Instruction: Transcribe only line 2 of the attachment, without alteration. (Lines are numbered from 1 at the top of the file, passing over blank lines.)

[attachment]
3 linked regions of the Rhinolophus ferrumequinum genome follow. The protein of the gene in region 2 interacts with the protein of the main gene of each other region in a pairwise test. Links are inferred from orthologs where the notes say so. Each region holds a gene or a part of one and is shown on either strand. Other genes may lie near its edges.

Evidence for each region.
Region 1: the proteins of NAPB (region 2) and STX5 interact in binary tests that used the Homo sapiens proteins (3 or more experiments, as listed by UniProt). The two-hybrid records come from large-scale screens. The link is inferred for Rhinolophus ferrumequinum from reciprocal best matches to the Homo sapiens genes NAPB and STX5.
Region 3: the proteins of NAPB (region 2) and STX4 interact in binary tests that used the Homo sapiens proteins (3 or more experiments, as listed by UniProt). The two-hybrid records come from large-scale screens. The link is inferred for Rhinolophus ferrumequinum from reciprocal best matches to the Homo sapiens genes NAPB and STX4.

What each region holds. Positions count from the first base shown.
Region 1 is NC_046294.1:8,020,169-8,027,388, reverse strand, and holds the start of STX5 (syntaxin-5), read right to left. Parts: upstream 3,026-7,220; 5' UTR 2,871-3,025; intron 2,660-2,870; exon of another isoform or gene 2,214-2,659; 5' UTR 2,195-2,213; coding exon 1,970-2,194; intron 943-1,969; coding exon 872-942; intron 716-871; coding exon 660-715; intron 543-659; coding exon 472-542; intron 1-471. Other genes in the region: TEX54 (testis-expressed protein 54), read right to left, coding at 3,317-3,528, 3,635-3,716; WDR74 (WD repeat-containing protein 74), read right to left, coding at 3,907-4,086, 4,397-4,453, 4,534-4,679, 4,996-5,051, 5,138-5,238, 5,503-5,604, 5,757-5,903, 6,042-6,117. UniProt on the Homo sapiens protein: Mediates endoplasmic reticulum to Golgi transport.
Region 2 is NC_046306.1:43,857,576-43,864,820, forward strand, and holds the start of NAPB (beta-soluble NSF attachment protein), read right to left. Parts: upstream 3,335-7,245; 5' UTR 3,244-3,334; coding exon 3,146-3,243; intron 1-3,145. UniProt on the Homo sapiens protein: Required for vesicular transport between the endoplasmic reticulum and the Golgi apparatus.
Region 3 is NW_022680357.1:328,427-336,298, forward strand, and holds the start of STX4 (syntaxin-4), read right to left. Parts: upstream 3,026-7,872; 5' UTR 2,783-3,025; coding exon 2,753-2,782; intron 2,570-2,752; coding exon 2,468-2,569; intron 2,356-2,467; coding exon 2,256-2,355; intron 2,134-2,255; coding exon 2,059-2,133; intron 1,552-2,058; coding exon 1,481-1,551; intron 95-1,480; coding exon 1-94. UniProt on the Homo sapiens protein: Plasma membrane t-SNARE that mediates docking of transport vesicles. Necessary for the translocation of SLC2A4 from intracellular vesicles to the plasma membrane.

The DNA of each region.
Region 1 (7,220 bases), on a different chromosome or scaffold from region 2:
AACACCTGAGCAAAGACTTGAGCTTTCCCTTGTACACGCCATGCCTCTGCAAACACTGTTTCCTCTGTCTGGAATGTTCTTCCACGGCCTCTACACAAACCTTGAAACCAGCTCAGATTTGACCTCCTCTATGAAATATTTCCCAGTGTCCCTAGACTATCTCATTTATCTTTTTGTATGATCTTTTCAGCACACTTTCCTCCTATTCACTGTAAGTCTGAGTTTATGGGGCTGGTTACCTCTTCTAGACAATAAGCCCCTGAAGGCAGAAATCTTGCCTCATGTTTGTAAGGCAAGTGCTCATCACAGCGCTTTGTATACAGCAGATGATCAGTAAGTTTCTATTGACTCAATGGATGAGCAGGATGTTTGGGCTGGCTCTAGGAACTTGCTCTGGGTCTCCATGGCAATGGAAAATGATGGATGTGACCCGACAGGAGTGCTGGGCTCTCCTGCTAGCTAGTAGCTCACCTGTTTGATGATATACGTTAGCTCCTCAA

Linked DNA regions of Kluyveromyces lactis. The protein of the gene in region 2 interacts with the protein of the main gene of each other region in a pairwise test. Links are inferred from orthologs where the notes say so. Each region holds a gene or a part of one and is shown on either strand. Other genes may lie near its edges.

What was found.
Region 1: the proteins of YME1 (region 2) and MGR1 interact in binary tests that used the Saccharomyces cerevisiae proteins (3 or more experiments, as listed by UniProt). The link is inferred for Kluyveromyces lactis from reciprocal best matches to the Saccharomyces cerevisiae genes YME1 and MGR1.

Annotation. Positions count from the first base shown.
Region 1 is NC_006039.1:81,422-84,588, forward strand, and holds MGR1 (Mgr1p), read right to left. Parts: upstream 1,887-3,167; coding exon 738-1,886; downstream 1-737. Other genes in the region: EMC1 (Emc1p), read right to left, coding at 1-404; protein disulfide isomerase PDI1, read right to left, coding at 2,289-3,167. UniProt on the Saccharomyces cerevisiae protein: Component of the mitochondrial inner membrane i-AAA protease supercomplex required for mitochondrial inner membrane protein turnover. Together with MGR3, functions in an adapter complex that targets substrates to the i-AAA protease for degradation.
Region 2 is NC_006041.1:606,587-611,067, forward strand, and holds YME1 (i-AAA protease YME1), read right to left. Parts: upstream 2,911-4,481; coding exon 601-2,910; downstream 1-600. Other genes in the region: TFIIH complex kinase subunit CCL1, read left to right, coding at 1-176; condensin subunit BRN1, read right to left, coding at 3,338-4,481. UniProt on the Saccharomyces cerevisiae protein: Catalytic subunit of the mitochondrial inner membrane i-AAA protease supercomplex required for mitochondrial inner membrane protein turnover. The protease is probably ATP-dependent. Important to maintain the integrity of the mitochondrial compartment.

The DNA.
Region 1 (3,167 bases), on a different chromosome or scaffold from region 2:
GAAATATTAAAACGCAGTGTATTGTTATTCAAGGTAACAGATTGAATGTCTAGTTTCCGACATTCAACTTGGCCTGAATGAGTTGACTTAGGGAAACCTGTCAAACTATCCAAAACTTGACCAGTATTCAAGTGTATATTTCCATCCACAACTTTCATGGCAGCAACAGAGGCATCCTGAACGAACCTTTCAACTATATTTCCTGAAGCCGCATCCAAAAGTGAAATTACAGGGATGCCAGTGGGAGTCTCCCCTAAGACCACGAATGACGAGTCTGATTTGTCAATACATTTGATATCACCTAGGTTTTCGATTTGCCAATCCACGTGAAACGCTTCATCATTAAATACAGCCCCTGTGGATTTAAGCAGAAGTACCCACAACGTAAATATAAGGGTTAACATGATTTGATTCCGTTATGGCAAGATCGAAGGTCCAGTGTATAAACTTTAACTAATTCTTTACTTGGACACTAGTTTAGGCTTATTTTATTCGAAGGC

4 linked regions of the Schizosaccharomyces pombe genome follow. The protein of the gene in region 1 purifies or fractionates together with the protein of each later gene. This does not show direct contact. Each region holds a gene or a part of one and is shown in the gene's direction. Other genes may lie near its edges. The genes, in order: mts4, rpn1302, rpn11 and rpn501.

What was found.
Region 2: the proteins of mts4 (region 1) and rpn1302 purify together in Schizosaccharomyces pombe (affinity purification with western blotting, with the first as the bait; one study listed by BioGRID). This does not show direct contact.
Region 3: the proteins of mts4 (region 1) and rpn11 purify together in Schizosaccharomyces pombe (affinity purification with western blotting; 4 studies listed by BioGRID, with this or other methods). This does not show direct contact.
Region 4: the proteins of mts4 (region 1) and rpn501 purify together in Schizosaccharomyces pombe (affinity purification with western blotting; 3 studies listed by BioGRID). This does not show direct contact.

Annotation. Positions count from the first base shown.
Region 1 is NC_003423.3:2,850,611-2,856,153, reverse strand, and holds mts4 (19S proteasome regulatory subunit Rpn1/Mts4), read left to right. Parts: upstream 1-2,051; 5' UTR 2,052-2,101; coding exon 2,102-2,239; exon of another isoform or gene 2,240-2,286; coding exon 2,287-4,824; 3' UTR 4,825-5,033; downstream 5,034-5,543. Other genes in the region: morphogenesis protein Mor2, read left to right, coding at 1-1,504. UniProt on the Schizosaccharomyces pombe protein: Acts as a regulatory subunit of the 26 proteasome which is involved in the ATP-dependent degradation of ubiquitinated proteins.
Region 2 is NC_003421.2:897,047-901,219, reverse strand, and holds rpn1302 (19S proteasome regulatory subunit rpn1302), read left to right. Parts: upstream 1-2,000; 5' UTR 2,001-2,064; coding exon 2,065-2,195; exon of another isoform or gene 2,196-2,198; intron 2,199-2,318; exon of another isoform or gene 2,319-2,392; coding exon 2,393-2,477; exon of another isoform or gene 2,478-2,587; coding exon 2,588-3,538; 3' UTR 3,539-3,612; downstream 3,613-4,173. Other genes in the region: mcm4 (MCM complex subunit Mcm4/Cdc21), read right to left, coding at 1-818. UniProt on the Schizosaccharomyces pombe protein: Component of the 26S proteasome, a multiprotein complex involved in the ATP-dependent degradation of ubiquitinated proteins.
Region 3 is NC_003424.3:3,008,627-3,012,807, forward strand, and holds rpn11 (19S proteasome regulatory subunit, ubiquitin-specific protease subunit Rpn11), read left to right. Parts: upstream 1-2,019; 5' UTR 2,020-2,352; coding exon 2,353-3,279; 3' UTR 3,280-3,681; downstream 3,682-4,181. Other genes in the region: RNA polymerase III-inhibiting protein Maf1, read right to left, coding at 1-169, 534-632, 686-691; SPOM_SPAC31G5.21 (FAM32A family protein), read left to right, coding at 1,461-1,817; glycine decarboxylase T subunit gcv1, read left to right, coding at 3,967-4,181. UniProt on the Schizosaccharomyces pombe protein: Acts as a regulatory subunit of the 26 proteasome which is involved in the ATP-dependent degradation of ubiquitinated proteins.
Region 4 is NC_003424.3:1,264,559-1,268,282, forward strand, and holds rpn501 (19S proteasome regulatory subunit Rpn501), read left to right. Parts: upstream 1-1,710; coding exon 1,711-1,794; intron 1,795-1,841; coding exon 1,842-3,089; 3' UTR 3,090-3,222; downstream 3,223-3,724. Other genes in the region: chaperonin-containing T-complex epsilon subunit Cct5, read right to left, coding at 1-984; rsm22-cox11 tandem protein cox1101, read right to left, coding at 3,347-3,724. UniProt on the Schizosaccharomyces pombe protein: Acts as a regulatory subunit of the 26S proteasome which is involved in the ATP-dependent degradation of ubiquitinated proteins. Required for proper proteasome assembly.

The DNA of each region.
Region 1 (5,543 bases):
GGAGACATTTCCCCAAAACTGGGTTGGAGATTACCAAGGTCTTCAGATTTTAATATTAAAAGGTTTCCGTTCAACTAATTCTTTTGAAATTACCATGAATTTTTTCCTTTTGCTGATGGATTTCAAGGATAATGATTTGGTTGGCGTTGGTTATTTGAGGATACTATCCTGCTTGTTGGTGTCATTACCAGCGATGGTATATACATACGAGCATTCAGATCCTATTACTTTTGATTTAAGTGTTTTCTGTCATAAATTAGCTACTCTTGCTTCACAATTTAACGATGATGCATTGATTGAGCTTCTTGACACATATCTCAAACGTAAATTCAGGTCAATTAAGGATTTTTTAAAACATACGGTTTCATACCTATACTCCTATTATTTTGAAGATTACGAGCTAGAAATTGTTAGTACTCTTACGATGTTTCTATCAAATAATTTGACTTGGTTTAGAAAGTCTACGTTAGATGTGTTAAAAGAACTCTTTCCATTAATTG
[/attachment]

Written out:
Evidence for each region.